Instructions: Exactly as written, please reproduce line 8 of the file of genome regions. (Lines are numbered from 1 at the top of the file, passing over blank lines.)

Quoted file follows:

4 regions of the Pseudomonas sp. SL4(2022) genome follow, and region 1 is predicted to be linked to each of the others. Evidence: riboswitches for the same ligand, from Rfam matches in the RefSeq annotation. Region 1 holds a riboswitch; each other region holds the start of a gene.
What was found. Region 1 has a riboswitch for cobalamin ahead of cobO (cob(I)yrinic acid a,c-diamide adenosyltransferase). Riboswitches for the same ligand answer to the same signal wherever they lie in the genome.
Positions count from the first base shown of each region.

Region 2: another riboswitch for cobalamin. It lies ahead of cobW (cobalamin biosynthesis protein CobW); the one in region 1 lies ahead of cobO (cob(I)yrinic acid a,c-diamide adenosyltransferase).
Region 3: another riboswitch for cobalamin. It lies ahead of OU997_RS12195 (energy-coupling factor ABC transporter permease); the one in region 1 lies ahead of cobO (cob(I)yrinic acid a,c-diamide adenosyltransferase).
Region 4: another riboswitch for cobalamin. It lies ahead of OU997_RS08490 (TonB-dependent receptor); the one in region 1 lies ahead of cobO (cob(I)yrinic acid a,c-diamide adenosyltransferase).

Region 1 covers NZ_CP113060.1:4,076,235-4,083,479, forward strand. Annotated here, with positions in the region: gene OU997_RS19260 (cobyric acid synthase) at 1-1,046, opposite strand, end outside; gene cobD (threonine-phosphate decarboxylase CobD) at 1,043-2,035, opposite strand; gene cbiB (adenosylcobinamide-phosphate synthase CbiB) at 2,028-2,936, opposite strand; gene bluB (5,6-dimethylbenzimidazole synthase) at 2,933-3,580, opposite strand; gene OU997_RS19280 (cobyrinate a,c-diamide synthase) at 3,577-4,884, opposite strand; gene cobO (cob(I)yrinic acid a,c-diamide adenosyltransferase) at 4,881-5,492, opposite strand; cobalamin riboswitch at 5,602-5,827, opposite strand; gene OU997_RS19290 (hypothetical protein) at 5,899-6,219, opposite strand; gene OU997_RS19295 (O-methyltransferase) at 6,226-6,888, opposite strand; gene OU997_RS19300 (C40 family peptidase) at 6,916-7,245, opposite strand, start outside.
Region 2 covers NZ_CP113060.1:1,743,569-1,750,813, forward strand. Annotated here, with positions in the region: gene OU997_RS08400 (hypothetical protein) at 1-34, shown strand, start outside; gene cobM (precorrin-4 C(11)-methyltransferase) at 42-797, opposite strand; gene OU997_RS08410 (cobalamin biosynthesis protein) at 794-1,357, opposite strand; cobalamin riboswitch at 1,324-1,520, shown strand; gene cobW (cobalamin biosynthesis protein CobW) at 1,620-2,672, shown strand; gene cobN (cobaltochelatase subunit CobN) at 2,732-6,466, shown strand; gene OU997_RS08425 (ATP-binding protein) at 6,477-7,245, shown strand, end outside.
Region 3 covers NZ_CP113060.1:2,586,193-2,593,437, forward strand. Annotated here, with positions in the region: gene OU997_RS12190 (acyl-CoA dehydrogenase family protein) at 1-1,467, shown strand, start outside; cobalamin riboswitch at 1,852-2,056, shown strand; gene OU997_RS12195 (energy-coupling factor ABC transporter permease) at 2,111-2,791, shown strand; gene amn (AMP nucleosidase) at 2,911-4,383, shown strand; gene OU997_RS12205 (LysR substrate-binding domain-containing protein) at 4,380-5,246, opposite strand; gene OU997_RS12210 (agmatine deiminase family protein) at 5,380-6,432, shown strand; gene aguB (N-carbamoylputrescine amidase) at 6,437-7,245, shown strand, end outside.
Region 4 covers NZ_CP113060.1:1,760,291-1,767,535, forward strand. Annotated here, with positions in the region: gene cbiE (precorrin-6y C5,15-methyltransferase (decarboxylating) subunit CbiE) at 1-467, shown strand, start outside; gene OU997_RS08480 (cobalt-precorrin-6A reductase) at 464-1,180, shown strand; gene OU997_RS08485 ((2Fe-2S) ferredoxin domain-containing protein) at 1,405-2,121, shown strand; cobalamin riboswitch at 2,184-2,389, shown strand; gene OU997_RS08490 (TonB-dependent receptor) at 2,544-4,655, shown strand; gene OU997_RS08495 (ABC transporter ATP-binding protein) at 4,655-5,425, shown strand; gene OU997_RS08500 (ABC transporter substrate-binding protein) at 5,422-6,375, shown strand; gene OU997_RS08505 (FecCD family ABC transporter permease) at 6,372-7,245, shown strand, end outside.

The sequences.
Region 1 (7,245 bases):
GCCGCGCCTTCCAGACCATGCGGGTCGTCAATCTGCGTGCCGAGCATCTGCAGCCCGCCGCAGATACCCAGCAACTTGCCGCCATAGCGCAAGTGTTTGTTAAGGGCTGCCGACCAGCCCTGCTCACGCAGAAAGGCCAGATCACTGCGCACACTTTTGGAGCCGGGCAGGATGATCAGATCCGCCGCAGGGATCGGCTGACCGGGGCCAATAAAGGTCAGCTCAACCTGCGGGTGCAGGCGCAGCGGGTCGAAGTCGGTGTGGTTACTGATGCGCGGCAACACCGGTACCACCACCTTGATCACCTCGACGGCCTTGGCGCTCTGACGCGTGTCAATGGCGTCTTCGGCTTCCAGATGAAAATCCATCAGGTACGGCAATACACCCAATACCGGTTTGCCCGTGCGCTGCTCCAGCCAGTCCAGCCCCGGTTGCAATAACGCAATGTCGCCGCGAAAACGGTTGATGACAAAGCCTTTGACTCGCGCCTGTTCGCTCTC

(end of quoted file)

Region 2 covers NZ_CP113060.1:1,743,569-1,750,813, forward strand. Annotated here, with positions in the region: gene OU997_RS08400 (hypothetical protein) at 1-34, shown strand, start outside; gene cobM (precorrin-4 C(11)-methyltransferase) at 42-797, opposite strand; gene OU997_RS08410 (cobalamin biosynthesis protein) at 794-1,357, opposite strand; cobalamin riboswitch at 1,324-1,520, shown strand; gene cobW (cobalamin biosynthesis protein CobW) at 1,620-2,672, shown strand; gene cobN (cobaltochelatase subunit CobN) at 2,732-6,466, shown strand; gene OU997_RS08425 (ATP-binding protein) at 6,477-7,245, shown strand, end outside.